In the Winter 2004 issue of The Voice, Nan provided some thoughts on the run of Camille
Claudel in Chester, CT. These are reprinted here, with permission from
The Voice - The Official Linda Eder
"It's very difficult to single out one thing I loved most about working on Camille
in Chester/East Haddam. There was almost nothing I didn't love, but to list a few things:
Falling in love with the show itself, especially as I saw the staging and choreographic work
Gabe and Mark did with the statues.
The coziness and beauty of everything about Goodspeed. The town is surrounded by water of
every kind, you can lie on the pier and watch the boats going by, and then you walk down the
street and always see someone you know. The people who work at Goodspeed are all warm and funny
and smart and supportive - especially Michael Price, Sue Frost and Hattie Guin-Kittner.
It's such a great thing to have a family form within a show. This happens, of course, with
every show, but because we were a small group, I think we became especially close. We had
wonderful times together and I still remember the fun of all of us going bowling on my last
night up there. I even got three strikes - amazing for somebody completely uncoordinated.
There are just a few specific moments that I remember:
The night that "What's Never Been Done Before" was born. Linda suggested rightly that "Snow
Falls" was in the wrong spot and that we needed a rousing song midway through Act II instead. I
knew she was right, Frank immediately wrote the music on the spot, put it on some old tape lying
around the rehearsal hall. Then, about eight of us had a lovely semi-drunken dinner, discussing
what the song should be about. The dinner took place on the terrace of La Vita Gustosa with
candles on the table, and afterwards I just walked across the street to my apartment, played the
tape and wrote the song. It felt like it was springing from sheer passion about Camille.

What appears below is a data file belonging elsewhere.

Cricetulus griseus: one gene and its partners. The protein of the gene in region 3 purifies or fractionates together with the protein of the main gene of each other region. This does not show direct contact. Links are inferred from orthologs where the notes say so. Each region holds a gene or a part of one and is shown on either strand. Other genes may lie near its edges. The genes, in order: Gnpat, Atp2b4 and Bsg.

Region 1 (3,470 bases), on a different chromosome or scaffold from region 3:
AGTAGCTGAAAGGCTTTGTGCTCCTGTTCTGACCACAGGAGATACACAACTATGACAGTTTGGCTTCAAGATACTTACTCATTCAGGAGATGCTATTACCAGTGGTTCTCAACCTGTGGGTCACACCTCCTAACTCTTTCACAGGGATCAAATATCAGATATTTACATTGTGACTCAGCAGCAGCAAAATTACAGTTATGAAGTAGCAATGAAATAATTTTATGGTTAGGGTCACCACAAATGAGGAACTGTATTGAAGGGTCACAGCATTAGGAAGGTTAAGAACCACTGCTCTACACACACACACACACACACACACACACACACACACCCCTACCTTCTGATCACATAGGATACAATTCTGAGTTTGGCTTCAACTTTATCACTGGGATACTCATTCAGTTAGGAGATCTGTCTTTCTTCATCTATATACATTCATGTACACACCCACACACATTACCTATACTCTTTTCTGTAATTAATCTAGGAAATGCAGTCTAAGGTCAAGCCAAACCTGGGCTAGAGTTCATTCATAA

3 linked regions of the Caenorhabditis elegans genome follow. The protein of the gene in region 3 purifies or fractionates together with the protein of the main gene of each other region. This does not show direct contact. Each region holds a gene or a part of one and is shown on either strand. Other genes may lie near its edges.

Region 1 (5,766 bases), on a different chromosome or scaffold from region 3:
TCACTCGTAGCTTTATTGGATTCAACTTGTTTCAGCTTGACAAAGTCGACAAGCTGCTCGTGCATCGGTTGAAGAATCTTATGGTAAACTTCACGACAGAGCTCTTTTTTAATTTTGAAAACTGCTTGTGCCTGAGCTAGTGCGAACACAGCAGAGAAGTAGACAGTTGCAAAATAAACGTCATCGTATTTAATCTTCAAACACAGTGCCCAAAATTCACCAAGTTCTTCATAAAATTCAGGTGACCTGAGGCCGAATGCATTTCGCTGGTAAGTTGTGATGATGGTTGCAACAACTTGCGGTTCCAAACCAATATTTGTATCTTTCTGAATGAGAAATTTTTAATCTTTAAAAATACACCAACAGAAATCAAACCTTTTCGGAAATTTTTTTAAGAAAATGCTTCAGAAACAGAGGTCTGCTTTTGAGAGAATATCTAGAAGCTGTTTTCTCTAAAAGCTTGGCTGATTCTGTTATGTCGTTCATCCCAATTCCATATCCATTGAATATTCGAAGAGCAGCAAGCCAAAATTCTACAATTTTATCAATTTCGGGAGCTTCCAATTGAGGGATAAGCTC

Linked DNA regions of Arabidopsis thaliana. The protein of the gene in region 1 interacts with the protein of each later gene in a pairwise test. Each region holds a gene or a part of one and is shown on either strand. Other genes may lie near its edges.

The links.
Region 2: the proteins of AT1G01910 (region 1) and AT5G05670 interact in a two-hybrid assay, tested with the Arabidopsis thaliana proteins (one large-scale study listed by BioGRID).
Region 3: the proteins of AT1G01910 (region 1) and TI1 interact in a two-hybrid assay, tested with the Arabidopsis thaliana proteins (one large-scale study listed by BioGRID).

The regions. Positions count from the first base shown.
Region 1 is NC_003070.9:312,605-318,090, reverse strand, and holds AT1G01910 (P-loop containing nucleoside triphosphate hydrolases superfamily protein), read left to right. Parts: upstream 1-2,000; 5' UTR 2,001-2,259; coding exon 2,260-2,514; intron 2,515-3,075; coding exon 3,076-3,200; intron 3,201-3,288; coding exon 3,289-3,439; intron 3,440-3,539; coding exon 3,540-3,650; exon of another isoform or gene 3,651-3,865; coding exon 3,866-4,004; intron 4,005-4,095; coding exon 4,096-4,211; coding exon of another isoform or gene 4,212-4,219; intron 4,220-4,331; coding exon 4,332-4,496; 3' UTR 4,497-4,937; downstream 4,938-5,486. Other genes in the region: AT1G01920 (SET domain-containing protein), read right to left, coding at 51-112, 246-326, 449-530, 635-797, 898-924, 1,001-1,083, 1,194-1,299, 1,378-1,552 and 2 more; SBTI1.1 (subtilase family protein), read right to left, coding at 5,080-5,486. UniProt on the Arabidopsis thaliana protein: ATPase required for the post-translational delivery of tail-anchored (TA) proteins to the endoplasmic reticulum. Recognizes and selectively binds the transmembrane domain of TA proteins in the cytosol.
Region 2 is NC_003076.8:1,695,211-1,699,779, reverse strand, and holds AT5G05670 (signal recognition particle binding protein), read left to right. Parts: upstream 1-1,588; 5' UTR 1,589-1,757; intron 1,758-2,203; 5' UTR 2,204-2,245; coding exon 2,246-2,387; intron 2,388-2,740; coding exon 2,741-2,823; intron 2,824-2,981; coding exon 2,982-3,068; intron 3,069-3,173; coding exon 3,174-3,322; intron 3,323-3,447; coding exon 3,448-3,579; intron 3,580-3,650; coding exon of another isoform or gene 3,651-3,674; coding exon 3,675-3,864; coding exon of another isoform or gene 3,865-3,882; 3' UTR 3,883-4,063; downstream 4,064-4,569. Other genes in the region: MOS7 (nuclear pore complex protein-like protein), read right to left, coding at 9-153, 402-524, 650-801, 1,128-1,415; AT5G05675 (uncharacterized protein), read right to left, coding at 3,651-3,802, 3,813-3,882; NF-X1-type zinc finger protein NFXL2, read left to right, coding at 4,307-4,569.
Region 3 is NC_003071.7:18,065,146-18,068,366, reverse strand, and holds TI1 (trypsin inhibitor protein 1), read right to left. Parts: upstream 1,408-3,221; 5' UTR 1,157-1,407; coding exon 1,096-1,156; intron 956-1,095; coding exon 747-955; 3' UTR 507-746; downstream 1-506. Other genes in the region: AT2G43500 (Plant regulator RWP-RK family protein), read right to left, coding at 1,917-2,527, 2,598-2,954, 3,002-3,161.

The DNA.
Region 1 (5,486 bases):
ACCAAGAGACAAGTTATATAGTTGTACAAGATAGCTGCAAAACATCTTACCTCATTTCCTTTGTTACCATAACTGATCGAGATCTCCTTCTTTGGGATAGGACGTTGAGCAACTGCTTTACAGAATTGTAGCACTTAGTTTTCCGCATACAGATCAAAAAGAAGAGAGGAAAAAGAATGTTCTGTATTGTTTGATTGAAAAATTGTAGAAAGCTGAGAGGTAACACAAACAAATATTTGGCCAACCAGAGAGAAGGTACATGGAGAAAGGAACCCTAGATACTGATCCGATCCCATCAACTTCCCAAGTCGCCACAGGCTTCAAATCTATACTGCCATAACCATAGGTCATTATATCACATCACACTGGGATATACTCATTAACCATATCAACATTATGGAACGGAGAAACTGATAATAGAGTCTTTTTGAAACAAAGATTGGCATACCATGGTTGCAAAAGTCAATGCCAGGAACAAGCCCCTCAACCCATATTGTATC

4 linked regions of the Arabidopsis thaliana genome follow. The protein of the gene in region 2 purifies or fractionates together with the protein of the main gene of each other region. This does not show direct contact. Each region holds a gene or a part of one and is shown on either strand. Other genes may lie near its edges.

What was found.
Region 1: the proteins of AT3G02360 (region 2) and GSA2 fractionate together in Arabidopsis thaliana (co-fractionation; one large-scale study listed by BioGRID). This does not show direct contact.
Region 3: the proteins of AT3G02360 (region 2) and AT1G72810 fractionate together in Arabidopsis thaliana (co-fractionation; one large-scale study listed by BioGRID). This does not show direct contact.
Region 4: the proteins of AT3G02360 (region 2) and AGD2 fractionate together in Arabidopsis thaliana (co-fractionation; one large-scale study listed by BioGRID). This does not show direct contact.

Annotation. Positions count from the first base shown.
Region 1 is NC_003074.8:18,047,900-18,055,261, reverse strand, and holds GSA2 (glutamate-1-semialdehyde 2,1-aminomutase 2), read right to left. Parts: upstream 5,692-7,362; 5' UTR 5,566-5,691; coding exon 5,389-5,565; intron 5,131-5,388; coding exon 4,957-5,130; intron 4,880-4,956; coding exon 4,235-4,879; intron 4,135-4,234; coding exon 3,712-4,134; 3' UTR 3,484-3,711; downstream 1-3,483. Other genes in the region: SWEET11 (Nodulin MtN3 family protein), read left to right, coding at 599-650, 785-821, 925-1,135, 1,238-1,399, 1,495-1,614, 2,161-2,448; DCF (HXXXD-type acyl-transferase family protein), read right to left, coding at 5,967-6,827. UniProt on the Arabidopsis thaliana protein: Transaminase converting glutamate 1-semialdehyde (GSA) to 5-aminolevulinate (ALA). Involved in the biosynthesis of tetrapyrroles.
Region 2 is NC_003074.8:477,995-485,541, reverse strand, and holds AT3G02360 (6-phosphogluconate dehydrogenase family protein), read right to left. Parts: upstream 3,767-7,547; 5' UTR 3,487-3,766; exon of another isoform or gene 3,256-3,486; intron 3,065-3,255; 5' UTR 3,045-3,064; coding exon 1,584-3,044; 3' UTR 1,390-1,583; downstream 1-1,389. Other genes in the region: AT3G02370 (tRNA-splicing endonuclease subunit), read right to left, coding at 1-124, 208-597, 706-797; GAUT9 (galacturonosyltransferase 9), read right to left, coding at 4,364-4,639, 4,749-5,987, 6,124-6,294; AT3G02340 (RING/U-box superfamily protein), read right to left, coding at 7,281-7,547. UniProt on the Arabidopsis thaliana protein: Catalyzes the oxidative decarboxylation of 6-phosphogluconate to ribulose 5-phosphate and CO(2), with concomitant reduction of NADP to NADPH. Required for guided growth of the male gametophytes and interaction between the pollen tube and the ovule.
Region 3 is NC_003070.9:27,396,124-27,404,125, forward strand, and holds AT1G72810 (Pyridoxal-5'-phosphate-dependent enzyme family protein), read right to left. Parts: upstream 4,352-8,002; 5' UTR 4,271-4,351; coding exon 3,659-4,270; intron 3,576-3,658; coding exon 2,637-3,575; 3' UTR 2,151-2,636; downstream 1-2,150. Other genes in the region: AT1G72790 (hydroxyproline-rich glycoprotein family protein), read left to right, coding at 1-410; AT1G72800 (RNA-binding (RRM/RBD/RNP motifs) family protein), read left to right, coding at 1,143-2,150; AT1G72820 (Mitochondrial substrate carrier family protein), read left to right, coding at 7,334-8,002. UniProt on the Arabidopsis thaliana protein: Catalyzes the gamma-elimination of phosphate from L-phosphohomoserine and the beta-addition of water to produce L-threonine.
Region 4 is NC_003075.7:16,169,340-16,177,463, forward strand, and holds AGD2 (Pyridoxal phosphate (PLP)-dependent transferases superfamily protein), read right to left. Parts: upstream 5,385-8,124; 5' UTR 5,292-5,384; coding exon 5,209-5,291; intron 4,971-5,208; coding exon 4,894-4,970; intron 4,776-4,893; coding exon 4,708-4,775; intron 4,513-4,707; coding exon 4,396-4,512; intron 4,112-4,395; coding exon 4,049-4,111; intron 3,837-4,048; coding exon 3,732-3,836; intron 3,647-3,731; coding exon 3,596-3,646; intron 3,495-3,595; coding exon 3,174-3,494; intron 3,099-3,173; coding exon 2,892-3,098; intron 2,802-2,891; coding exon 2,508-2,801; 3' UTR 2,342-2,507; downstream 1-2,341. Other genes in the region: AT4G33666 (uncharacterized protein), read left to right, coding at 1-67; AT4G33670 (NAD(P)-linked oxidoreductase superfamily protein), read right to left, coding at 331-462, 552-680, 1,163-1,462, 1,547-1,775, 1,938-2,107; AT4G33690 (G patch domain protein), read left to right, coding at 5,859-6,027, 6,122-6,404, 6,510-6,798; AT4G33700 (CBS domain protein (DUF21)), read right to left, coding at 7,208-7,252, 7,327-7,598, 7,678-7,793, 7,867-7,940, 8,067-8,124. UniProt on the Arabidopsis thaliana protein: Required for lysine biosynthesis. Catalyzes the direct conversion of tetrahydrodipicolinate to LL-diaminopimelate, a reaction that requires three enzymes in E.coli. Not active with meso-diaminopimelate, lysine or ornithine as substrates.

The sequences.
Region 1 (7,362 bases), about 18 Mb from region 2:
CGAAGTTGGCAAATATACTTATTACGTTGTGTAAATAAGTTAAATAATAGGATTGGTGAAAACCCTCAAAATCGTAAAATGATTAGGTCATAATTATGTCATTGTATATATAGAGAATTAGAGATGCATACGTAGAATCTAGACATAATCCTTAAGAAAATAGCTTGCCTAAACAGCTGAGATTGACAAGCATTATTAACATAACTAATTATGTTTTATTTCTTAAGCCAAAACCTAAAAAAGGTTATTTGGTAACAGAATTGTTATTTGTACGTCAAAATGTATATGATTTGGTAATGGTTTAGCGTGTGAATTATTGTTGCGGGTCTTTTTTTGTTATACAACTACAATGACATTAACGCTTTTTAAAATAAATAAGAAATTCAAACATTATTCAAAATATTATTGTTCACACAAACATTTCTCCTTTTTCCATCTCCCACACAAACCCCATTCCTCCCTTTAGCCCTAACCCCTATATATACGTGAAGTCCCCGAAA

Frank and Linda gave a party on our night off in late August. It was to celebrate Gabe's
birthday, as well as two other birthdays. We were outside the whole time, people bouncing back
and forth between touch football, tennis, swimming, and looking for Mars through the telescope.
But Michael Nouri and Milo O'Shea and I just stuck together on the deck, drank and talked and
then started telling jokes. Actually, I didn't tell jokes because I don't know any jokes. But
Michael knew some great ones. And then, my God, Milo started telling a series of jokes in his
Irish brogue that were so hysterical, I thought that Michael and I would have to be carted away
from the sheer strain of laughing. I would never repeat Milo's jokes because it is the watching
of and listening to Milo himself that make these jokes so extraordinarily funny. Let it suffice
to say that in one of the jokes, Milo had to become a buffalo, and I am laughing right now just
remembering it. After all the laughter, Michael got his guitar and we all sang. There is a
photograph of this moment on my website.
Obviously, opening night with its power outage was a remarkable moment, but I've written
extensively about this on my website, and the pictures I've posted there illustrate well that we
all kept our sense of humor through the whole thing.
In closing, I could list 200 great moments, but I'll spare you all."
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